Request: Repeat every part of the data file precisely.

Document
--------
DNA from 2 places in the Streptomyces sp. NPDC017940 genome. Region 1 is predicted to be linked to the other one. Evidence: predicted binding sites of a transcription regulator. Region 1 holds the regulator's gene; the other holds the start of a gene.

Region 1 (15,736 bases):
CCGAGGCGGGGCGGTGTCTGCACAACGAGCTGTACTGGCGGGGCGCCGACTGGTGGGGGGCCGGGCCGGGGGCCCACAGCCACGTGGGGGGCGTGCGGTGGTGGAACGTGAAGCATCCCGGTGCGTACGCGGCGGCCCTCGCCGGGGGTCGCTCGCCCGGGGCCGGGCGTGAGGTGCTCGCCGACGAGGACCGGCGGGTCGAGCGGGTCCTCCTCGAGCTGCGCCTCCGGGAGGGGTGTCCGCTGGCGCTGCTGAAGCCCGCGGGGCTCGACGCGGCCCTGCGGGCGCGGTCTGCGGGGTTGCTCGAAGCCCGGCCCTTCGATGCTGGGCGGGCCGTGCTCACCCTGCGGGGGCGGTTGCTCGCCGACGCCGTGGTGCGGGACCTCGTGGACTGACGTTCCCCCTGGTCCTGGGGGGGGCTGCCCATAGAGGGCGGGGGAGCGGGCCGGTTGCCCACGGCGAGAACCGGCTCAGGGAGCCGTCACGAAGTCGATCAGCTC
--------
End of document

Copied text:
DNA from 2 places in the Streptomyces sp. NPDC017940 genome. Region 1 is predicted to be linked to the other one. Evidence: predicted binding sites of a transcription regulator. Region 1 holds the regulator's gene; the other holds the start of a gene.

Region 1 (15,736 bases):
CCGAGGCGGGGCGGTGTCTGCACAACGAGCTGTACTGGCGGGGCGCCGACTGGTGGGGGGCCGGGCCGGGGGCCCACAGCCACGTGGGGGGCGTGCGGTGGTGGAACGTGAAGCATCCCGGTGCGTACGCGGCGGCCCTCGCCGGGGGTCGCTCGCCCGGGGCCGGGCGTGAGGTGCTCGCCGACGAGGACCGGCGGGTCGAGCGGGTCCTCCTCGAGCTGCGCCTCCGGGAGGGGTGTCCGCTGGCGCTGCTGAAGCCCGCGGGGCTCGACGCGGCCCTGCGGGCGCGGTCTGCGGGGTTGCTCGAAGCCCGGCCCTTCGATGCTGGGCGGGCCGTGCTCACCCTGCGGGGGCGGTTGCTCGCCGACGCCGTGGTGCGGGACCTCGTGGACTGACGTTCCCCCTGGTCCTGGGGGGGGCTGCCCATAGAGGGCGGGGGAGCGGGCCGGTTGCCCACGGCGAGAACCGGCTCAGGGAGCCGTCACGAAGTCGATCAGCTC